Yet for all the concern about how we are teaching our children to deal with numbers, perhaps my own teachers weren’t so wide of the mark with their advice. They always used to tell me: stop and think, check your answer, and explain your reasoning. It was wise counsel. Some lessons stand the test of time.

Written for and first published in the Financial Times on 28 September 2018.

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Undercover Economist

Nominations for a silly economics prize with a deeper purpose

While the Nobel Prizes are no doubt a splendid thing, the Ig Nobels are far more fun. Ig Nobel prizes have been awarded for discovering that every language has a word for “huh?” (Literature, 2015) and for comparing the discomfort of looking at an ugly painting with the discomfort of being shot with a laser beam (Art, 2014), and of course for studying farts (Biology, 2004; Literature, 1998).

They do not seem very important, and indeed Robert May, then the UK’s Chief Scientific Advisor, requested in the 1990s that Ig Nobels not be awarded to British scientists for fear of damaging their reputations.

That seems a little po-faced. It may be better for researchers to laugh at themselves than to let politicians do it for them. The late William Proxmire, a former US senator, relished his “Golden Fleece” awards, a destructive and sometimes inaccurate mockery of research conducted at taxpayers’ expense.

Proxmire did not seem to care that silly research sometimes has serious benefits. The Ig Nobels are designed to “make you laugh, then make you think”, and they have a surprising record of turning up gems. Andre Geim won an Ig Nobel for levitating a live frog, en route to his Nobel Prize in physics for his work on graphene. David Dunning and Justin Kruger received an Ig Nobel prize in psychology for discovering that incompetent people are too incompetent to know they are incompetent. It seemed funny at the time; nobody is laughing these days.

I have been disappointed, however, with the quality of Ig Nobel prizes in economics and business, which have recognised rogue trader Nick Leeson, Lloyd’s of London, Enron, WorldCom, and the entire banking system of Iceland. This is a shame, because if silly-seeming research in physics and biology might lead somewhere intriguing, why not recognise silly research in economics and business?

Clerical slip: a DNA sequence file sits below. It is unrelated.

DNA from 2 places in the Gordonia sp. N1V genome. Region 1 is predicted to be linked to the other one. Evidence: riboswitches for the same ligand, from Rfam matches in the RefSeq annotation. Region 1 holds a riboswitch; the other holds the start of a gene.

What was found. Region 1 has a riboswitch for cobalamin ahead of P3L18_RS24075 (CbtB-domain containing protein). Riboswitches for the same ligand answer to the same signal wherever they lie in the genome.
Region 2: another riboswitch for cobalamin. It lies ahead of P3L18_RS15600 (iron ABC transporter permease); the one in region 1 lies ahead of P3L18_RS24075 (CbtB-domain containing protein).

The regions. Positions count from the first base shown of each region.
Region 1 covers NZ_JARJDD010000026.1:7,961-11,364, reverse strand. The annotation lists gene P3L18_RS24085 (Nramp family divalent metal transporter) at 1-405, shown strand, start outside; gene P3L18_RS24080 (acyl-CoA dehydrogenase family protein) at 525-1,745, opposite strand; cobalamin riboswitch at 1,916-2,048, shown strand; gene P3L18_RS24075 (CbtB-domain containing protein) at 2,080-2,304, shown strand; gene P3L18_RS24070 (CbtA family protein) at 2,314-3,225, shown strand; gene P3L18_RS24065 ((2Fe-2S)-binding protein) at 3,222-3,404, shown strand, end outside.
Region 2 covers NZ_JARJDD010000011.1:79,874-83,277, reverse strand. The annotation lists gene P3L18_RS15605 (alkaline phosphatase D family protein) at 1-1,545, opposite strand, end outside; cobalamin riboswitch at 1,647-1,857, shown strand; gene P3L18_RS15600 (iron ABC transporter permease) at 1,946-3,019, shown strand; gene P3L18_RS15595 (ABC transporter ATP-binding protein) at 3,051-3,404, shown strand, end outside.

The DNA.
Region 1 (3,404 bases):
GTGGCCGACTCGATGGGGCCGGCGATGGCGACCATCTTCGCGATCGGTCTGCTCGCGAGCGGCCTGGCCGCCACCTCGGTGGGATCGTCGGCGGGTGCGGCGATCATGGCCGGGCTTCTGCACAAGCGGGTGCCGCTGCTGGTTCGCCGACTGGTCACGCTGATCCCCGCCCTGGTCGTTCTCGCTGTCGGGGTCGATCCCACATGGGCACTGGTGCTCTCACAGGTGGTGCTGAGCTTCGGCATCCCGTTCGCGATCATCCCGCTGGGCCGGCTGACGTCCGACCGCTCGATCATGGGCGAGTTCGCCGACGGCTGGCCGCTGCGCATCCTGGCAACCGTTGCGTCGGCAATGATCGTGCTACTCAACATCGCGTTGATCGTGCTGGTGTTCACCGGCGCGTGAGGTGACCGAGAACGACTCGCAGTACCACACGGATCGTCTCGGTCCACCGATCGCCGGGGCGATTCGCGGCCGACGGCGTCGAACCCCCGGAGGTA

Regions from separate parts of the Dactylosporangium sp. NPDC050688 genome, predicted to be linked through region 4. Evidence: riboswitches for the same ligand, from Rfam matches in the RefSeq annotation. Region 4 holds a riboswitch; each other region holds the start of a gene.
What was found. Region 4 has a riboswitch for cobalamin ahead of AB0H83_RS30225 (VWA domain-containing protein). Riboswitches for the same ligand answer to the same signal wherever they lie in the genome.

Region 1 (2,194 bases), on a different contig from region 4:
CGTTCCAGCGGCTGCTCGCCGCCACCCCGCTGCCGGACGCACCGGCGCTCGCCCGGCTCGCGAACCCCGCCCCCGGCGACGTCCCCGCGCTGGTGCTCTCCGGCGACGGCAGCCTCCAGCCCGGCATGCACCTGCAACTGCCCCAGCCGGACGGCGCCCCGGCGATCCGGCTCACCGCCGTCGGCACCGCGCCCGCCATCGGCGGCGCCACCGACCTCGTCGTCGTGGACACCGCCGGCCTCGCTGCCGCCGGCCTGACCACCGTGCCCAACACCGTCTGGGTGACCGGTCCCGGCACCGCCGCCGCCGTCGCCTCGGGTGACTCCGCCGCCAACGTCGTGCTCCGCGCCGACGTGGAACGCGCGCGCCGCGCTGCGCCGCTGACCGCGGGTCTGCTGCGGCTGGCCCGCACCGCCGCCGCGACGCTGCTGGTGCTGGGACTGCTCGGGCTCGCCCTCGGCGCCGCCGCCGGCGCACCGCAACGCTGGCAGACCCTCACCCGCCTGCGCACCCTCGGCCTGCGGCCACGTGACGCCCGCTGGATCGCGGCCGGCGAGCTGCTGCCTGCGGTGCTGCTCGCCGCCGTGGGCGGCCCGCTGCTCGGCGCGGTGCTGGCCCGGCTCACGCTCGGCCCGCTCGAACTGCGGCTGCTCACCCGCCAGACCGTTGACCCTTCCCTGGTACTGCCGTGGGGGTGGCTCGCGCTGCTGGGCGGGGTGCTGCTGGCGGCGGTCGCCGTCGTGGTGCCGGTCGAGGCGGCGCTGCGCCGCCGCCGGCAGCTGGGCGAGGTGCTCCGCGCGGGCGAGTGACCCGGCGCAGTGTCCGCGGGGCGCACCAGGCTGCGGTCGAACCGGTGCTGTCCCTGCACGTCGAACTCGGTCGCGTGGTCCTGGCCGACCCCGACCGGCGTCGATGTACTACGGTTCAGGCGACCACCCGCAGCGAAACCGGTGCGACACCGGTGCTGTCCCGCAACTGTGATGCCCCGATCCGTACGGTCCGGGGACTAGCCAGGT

I have a few candidates in mind. I’d like to nominate Benjamin Scheibehenne, Peter Todd and Rainer Greifeneder for discovering that whether you offer shoppers a choice between a few types of jam, or lots of types of jam, it doesn’t make much difference to whether they buy jam. This finding might seem unremarkable, but the received wisdom in behavioural economics had been that consumers simply stop buying if offered too many choices. Prof Scheibehenne’s team examined 50 studies and concluded that on average, offering more choices made no difference either way.

I also nominate economists Hunt Allcott and Matthew Gentzkow, for studying fake news by inventing fake fake news. They conducted their study immediately after the 2016 presidential election, in an effort to measure how much fake news was around, and how many people had seen it. The use of “fake” fake news was to test people’s recall of “real” fake news stories: some people will say they remember seeing things that they did not, and so Profs Allcott and Gentzkow put fake fake news alongside real fake news and real real news in order to understand what was really going on. Clear?

Perhaps the Ig Nobel committee is concerned that the pair are trespassing on the domain of recent winner Gordon Pennycook (a psychologist) with the economist David Rand. Profs Pennycook and Rand are studying “bullshit receptivity”, a tendency to read profound meanings into randomly generated sentences such as “we are in the midst of a high-frequency blossoming of interconnectedness that will give us access to the quantum soup itself” and “hidden meaning transforms unparalleled abstract beauty”. Highly bullshit-receptive experimental subjects were more likely to believe in fake news headlines, even when part of the study was conducted on April 1.

If all this seems rather obvious, note that there’s an important difference between the kinds of things people believe because they don’t stop to think (for instance, that Pope Francis endorsed US president Donald Trump), and the kinds of things people believe because their political identities depend on it (for instance, that Mr Trump is “draining the swamp”). Anyone trying to restore sanity to political debate needs to understand the distinction. If you think this isn’t an important issue, I have a story about EU cabbage regulations to tell you.

Finally, I nominate Sendhil Mullainathan and Eldar Shafir, for discovering that being “hangry” is a major impediment to economic development. In their book, Scarcity (UK) (US), Profs Mullainathan (an economist) and Shafir (a psychologist) argue that there is a common response to being short of almost anything: money, time, and even food. Scarcity absorbs our mental energies and makes us act in ways that can be deft in the short term but self-defeating over the long haul.

The Ig Nobels glory in the opposite: a surplus of weird ideas that are foolish in the short term but may pay dividends in the end. And if they do not? There’s no harm in being silly.

Written for and first published in the Financial Times on 21 September 2018.